Brazil is the latest country to have to launch drastic measures to shore up its national currency....
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Brazil is the latest country to have to launch drastic measures to shore up its national currency.
After the currency - the real - slipped to near five-year lows against the dollar - down 15 percent this year - the central bank pledged $60 billion (44.8 billion euros) worth of cash and insurance to the foreign-exchange market by the end of the year.
"This shows the firm determination of monetary authorities to keep the exchange rate from slipping further," said Andre Perfeito, chief economist with Gradual Investments in São Paulo.
The government is trying to defend the currency and at the same time kick-start a stagnating economy.
The finance ministry has repeatedly had to slash its growth forecasts. The latest has GDP this year expanding by 2.5 percent, rather than than 3.0 percent. Next year's growth prediction was cut from 4.5 to 4.0 percent.
Brazil's challenge is to keeping the real from sliding while at the same time controlling inflation. Consumer prices in July were up 6.2 percent from a year ago.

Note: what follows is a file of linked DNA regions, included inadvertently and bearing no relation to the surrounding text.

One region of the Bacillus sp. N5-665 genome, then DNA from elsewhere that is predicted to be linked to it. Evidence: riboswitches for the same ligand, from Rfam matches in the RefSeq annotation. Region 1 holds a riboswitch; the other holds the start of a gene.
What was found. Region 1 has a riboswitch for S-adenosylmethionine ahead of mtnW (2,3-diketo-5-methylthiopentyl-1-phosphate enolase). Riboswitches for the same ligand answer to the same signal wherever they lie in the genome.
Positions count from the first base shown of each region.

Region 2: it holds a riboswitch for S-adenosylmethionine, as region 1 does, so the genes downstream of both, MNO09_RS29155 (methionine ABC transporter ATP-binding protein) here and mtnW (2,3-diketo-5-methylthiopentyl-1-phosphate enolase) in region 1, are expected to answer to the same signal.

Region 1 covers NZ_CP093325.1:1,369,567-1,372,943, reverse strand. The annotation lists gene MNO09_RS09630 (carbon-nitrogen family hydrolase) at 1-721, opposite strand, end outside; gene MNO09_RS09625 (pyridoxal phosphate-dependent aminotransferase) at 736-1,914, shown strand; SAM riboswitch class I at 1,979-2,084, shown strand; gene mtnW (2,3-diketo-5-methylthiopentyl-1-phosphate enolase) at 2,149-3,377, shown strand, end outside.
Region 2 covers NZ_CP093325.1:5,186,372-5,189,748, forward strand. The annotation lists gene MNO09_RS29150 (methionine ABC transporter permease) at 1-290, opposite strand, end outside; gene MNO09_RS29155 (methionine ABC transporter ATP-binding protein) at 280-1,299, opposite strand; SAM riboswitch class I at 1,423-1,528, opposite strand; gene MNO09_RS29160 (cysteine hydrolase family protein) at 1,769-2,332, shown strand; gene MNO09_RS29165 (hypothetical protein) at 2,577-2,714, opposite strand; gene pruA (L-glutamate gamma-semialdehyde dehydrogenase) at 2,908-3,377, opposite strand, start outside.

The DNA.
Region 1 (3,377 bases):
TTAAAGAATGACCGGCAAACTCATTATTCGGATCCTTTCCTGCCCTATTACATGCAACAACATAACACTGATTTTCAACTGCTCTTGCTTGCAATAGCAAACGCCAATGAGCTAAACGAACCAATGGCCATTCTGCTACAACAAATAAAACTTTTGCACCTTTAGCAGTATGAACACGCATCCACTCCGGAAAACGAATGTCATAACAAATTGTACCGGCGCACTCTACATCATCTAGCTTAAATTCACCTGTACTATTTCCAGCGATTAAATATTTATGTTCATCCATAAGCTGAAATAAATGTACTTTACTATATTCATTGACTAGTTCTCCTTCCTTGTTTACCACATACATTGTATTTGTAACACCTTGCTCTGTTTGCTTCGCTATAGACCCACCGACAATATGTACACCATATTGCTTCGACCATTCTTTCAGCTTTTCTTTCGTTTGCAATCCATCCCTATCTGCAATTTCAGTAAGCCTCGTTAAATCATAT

Higher interest rates would limit inflation and attract investment to Brazil, helping the real strengthen against the dollar, but higher rates could slow growth by making borrowing more expensive.
While a weaker real can help Brazil's export of commodities and manufactured goods, it makes raw materials and other imports more expensive, helping drive inflation higher.
*Falling for the Fed*
The real's fall in value is linked to the United States' central bank, the Federal Reserve, moving closer to ending a bond-buying programme that has injected billions into the US economy driving down interest rates there.
As a result investors have been searching for higher-yielding, emerging market securities.
With the end of the Fed's "quantitative easing" programme expected soon, capital has flowed out of emerging markets - such as Brazil - and back to the US and other developed countries, helping to weaken the real.
"Today, the big problem is there is a structural change (in the world economy)," said Eduardo Velho, chief economist with Miami-based investment bank INVX Global Partner, in São Paulo.
"The (Brazilian) central bank's move is an important measure to reduce volatility and slow the pressure on the exchange rate. I see this as positive."
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